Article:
Waccamaw got underway on 10 January 1966 for the Caribbean and Operation "Springboard." During this exercise, she refueled 42 ships and conducted gunnery exercises and other at-sea trials before returning to Craney Island on 4 February. Upon her return, she operated in the Virginia Capes area and began making preparations for overseas deployment.
On 4 May 1966, Waccamaw departed Norfolk destined for the Mediterranean. She was the first "jumbo oiler" to operate with the 6th Fleet. During her Mediterranean cruise, she steamed in excess of 20,000 miles (32,000 km), refueled 256 ships, and pumped more than 32 million US gallons (120,000 m3) of fuel oil. On 20 October, she returned to the Naval Station Norfolk, then proceeded to the Norfolk Naval Shipyard to repair the damage sustained in a minor collision with USS Noa.
The ship took part in Exercise "Lantflex 66" in the Caribbean on 28 November. Waccamaw returned to the Norfolk Navy Station on 15 December and remained until the end of the year for tender availability and holiday leave.
After refueling ships of the 2nd Fleet and lifting fuel at Craney Island, Waccamaw departed on 27 February 1967 to escort six destroyers to the Azores. She returned on 21 March, then got underway again on 10 April for Operation "Clovehitch III" which lasted through the end of the month. On 1 May, the ship returned to Norfolk for upkeep and tender availability.
On 12 June 1967, Waccamaw departed for a midshipman training cruise to the Caribbean and returned to Norfolk for upkeep. On 24 July, she took part in NATO Exercise "Lashout;" and, upon her return to Norfolk, she prepared for annual administrative and operational readiness inspections which were completed on 28 August and 12 September, respectively. From 6 to 27 October, the ship had tender availability at the Norfolk Navy Base.
Searching for the lost submarine USS Scorpion
Waccamaw departed on 13 November for her 11th Mediterranean cruise. At the close of 1967, Waccamaw was at Naples, Italy, for a holiday liberty and upkeep period. This cruise ended on 23 April 1968 when the ship arrived at Norfolk, Virginia. On 28 May, she participated in the search for the nuclear submarine USS Scorpion. This was followed by exercises in the Jacksonville, Florida, and Virginia Capes operating areas and participation in NATO exercise "Silvertower" with the British and Canadian Navies. During "Silvertower", Waccamaw refueled 69 ships before returning to Norfolk on 15 October. The ship then operated off the Virginia and Florida coasts until 21 November when she underwent tender availability at Craney Island, Virginia, and returned to Norfolk on 18 December 1968 to finish the year in liberty and upkeep.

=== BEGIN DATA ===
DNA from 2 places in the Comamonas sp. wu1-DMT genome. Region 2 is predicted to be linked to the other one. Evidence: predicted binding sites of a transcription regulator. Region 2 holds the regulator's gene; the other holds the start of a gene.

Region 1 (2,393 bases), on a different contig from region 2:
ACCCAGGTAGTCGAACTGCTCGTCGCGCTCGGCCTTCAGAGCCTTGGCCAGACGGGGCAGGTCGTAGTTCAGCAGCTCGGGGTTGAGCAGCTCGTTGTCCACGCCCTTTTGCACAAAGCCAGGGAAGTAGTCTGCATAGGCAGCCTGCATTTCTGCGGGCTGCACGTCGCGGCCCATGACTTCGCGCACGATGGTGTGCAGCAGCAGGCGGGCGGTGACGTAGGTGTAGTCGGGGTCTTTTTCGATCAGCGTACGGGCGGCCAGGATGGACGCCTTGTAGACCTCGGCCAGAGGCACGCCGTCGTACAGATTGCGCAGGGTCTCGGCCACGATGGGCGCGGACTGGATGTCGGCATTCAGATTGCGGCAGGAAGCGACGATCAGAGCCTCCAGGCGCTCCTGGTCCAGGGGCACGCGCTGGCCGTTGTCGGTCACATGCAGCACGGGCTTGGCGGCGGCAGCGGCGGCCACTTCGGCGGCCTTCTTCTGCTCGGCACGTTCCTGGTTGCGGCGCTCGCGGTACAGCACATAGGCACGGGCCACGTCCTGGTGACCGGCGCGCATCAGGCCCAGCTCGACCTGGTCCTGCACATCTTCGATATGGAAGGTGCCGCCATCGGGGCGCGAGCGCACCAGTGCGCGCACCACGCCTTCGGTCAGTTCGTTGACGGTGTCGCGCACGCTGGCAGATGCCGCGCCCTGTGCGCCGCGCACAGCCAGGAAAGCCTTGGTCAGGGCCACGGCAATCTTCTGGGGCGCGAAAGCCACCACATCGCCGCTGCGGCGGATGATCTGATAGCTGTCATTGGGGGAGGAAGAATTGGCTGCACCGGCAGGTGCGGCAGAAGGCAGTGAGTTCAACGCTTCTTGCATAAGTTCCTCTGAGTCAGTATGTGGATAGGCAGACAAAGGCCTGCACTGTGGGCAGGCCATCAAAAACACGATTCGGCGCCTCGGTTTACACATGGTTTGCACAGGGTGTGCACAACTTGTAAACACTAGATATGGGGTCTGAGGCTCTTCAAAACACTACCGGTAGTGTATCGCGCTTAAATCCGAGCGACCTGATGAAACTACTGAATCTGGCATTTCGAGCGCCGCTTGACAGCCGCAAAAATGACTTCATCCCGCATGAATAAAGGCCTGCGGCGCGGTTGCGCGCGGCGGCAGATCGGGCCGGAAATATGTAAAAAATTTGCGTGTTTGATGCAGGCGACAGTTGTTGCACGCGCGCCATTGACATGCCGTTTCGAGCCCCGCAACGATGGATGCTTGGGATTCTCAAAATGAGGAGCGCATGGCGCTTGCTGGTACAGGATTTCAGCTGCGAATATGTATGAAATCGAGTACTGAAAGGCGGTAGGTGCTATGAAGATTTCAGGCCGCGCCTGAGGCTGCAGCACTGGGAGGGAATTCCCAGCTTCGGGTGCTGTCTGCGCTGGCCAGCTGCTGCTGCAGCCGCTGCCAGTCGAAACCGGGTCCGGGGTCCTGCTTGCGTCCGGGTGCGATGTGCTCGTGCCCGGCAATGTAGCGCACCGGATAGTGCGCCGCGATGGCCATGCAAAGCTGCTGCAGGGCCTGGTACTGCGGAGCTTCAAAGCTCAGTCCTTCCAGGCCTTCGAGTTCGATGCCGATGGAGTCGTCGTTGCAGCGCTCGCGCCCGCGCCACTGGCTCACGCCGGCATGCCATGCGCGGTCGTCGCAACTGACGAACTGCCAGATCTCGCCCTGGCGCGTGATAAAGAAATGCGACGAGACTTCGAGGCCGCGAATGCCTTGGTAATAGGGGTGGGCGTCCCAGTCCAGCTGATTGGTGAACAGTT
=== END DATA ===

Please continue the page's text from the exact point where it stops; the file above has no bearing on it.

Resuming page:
Waccamaw began the year 1969 in her home port of Norfolk, Virginia, and, on 2 January, arrived at the Maryland Shipbuilding and Drydock Co., Baltimore, for routine hull maintenance followed by regular overhaul at Home Bros. Shipyard, Newport News, Virginia. After conducting exercises in the Virginia Capes operating area, she completed refresher training in Guantanamo Bay on 20 June. The next month was spent in operations off the Virginia and Florida coasts. On 21 August, the ship moved to the Norfolk Naval Shipyard, Portsmouth, Virginia, to make final preparations for deployment.
North Atlantic operations
On 2 September 1969, Waccamaw got underwav for deployment to the North Atlantic. From 17 to 23 September, she participated in NATO Exercise "Operation Peacekeeper". Wacamaw returned to the Naval Station, Norfolk, on 11 December and remained there until the end of 1969 for leave and upkeep.
During January and February 1970, Waccamaw continued a period of tender availability. After a fuel lift at Craney Island, she departed on 5 March for a Mediterranean deployment. However, problems with her feed pumps forced Waccamaw to return to Norfolk. Repairs completed, she again set sail for the Mediterranean on 17 March and arrived at Rota, Spain, 12 days later. On 7 April, Waccamaw was visited by the Vice Chief of Naval Operations and the Commander, 6th Fleet. On 22 May, Admiral Zumwalt, Chief of Naval Operations, visited Waccamaw, high-lining on board from USS Julius A. Furer.
Supporting Jordan Crisis operations
On 18 June 1970, USS Eugene A. Greene lost steering and collided with Waccamaw while refueling in the eastern Mediterranean. Neither ship was seriously damaged and continued their deployments.
The ship arrived at Rota, Spain, on 17 September. However, just four hours before outchop, she was notified that her deployment was to be extended due to the crisis in Jordan. Underway on the 18th, she returned to the Mediterranean. After visiting Athens, Greece, and Souda Bay, Crete, Waccamaw again departed for Rota, Spain, and home. Waccamaw arrived at Norfolk, Virginia, on 31 October and spent the remainder of 1970 in leave and upkeep.
Waccamaw collides with USS Detroit